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How to Save Money on Healthcare with an HSA

Money Girl explains who’s eligible to have a Health Savings Account (HSA), the rules for using one, and how they help you keep more money in your pocket - now, and in the future.

By
Laura Adams, MBA
Episode #391

What Is a High Deductible Health Plan (HDHP)?

I mentioned that you need a special type of health insurance in order to qualify for an HSA. It’s called a high deductible health plan (HDHP). A deductible is the amount you must pay for covered medical expenses before your benefits begin each year.

While you might think that it’s better to have a lower deductible and pay less out-of-pocket, having a higher deductible reduces your monthly insurance premiums. Deductibles and premiums have a seesaw relationship, because increasing one generally makes the other go down.

For 2015, a health insurance policy must have an annual deductible of at least $1,300, or $2,600 for family coverage, to be considered a HDHP. Additionally, there are maximum out-of-pocket expense limits; they can’t exceed $6,450, or $12,900 for a family plan.

Since healthcare plans have become more expensive, and are a legal requirement under the Affordable Care Act, known as Obamacare, more consumers are choosing high deductible plans to keep their premiums affordable. However, according to an insuranceQuotes.com survey, the majority of Americans aren’t taking advantage of an HSA because they don’t understand how they work.

The Obamacare plans available for private purchase fall into 4 major categories: bronze, silver, gold, and platinum. According to HealthPocket.com, the average deductible for a bronze plan is $5,181, for 2015. Silver plans, which are the most popular, have an average deductible of $2,927. So most people who purchased a bronze or silver health plan are eligible for an HSA.

More employers are offering HDHPs to help workers keep premiums as low as possible. So no matter if you bought a health policy on your own or through work, find out if it qualifies you for a HSA, so you can get all the medical savings possible!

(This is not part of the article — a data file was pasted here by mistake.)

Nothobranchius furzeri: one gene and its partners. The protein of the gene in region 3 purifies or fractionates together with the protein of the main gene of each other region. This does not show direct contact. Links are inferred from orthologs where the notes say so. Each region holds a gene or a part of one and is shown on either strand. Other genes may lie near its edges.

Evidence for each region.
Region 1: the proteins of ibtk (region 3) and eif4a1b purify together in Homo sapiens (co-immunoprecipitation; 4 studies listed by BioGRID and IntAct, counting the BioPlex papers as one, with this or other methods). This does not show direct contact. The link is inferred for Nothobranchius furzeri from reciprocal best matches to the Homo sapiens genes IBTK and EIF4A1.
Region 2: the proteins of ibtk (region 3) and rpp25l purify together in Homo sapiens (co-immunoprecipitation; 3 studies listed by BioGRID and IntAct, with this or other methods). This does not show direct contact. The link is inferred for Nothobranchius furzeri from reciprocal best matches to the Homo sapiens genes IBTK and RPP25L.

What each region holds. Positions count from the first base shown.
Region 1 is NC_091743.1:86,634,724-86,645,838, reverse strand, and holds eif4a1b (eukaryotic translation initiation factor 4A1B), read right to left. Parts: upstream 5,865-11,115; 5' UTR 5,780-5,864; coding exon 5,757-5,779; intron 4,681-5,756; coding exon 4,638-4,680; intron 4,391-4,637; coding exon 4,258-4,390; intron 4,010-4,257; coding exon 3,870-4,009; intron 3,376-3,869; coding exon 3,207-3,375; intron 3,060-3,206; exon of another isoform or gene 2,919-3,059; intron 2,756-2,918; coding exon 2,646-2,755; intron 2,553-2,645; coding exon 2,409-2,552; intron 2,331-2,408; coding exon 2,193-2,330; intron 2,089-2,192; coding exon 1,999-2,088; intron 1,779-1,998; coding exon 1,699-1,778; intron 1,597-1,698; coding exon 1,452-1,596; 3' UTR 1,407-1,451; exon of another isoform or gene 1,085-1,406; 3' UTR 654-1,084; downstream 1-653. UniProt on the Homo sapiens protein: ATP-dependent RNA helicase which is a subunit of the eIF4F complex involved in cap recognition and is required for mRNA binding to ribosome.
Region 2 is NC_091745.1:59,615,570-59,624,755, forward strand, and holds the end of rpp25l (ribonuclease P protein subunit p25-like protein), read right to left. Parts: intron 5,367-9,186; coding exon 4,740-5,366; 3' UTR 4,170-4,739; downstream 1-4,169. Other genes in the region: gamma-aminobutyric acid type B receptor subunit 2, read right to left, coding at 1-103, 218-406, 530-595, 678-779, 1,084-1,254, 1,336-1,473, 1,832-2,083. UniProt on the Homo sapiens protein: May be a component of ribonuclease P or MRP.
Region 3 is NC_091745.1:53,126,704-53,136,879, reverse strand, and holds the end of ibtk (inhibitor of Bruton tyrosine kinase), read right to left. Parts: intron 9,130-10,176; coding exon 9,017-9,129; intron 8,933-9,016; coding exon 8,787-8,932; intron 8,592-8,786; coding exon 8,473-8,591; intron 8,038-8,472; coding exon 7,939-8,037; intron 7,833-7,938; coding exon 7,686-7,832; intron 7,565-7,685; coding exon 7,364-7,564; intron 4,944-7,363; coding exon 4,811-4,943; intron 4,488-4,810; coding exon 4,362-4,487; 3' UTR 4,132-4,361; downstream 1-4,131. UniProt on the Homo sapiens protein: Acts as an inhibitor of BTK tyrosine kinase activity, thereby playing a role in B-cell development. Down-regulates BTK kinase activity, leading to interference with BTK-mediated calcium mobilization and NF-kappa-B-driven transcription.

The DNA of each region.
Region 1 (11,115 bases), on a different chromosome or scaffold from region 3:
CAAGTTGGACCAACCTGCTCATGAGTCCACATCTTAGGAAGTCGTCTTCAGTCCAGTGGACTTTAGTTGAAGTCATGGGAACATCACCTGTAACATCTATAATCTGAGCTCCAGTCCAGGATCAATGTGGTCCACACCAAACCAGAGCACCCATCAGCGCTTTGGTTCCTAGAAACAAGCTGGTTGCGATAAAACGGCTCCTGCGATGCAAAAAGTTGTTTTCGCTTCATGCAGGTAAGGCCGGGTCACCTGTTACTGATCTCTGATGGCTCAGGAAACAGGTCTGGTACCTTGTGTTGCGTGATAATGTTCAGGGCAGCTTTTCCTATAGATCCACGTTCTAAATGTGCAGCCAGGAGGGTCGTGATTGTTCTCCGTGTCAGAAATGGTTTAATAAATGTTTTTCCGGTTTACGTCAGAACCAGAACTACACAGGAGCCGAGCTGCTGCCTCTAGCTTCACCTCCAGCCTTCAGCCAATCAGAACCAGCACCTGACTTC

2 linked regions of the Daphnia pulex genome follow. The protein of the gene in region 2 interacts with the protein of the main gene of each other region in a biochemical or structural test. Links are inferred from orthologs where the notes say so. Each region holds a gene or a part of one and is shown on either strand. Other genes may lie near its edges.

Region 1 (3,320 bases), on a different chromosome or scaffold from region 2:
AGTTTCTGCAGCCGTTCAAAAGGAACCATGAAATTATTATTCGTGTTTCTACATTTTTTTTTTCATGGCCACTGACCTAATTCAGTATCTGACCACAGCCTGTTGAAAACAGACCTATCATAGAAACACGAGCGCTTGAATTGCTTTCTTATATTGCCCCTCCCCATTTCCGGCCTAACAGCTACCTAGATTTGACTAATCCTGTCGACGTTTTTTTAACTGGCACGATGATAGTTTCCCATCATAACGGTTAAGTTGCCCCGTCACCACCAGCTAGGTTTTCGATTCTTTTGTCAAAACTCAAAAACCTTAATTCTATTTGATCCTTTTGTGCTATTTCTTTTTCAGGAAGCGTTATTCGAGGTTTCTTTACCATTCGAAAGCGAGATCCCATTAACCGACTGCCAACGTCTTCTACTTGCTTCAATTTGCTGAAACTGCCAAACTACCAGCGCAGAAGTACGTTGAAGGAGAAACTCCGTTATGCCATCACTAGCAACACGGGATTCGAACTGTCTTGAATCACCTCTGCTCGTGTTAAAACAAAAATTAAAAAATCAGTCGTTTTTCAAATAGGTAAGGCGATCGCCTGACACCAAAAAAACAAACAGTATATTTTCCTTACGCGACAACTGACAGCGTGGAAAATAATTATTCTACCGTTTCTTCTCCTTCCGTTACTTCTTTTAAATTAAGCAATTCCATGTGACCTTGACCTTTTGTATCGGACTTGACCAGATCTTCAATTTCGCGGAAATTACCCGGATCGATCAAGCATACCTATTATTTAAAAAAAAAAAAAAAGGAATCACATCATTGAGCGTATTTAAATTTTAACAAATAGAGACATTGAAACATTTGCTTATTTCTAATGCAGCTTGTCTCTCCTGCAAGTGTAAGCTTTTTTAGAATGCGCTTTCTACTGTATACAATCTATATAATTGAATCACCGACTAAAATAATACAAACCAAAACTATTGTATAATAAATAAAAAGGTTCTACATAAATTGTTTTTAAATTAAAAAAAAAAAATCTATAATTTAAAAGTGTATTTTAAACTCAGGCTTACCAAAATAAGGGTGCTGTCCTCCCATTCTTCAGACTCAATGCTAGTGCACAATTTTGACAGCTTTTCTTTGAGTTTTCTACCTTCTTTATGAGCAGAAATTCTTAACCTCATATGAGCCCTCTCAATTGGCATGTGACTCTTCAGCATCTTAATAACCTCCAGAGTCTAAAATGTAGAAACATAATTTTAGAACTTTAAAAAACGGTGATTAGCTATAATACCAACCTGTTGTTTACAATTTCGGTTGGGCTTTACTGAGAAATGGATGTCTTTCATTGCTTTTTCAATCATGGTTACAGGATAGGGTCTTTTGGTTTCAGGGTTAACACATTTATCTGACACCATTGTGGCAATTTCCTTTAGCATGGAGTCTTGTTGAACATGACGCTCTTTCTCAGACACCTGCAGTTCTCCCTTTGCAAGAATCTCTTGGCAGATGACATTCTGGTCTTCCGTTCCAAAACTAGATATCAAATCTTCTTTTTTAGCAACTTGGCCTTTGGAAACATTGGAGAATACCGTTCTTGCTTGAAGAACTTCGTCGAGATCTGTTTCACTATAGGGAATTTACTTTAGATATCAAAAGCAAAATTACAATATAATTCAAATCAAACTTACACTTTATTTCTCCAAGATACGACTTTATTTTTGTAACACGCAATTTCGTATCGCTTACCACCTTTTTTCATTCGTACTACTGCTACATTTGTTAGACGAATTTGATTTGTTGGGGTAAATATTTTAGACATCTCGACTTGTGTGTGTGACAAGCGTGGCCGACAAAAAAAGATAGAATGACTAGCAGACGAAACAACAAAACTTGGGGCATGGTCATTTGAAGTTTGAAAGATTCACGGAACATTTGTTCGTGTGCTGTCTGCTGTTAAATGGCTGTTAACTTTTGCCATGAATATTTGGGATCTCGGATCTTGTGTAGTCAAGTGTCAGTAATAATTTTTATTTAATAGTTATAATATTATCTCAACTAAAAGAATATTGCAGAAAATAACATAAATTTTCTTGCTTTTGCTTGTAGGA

More employers are offering HDHPs to help workers keep premiums as low as possible. So no matter if you bought a health policy on your own or through work, find out if it qualifies you for a HSA, so you can get all the medical savings possible!

See also: 3 Fitness Tax Breaks to Save You Money

How to Open Up a Health Savings Account (HSA)

If you qualify for an HSA, it’s easy to open one up at a bank such as Chase, Wells Fargo, or HSA Bank. Most are convenient to use and offer paper checks, a debit card, and online banking.

The IRS sets limits on the total amount you can contribute each year. For 2015, you can put up to $3,350 in an HSA, or up to $6,650 if you have a family plan. There’s also a “catch up” policy that allows you to contribute an extra $1,000 to either an individual or a family policy, if you’re age 55 or older.

You can make contributions at any time, even up to April 15 for the previous tax year. But you’re never required to make contributions to an HSA.

There’s a unique way to fund your HSA for the first time, using money you’ve already saved in your IRA. You can do a tax-free rollover from your IRA into an HSA once in your lifetime, up to the annual contribution limit. The trustee of your IRA simply transfers the funds to the trustee of your new HSA.

See also: 10 IRA Facts Everyone Should Know

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About the Author

Laura Adams, MBA

Laura Adams received an MBA from the University of Florida. She's an award-winning personal finance author, speaker, and consumer advocate who is a trusted and frequent source for the national media. Her book, Debt-Free Blueprint: How to Get Out of Debt and Build a Financial Life You Love was an Amazon #1 New Release. Do you have a money question? Call the Money Girl listener line at 302-364-0308. Your question could be featured on the show. 

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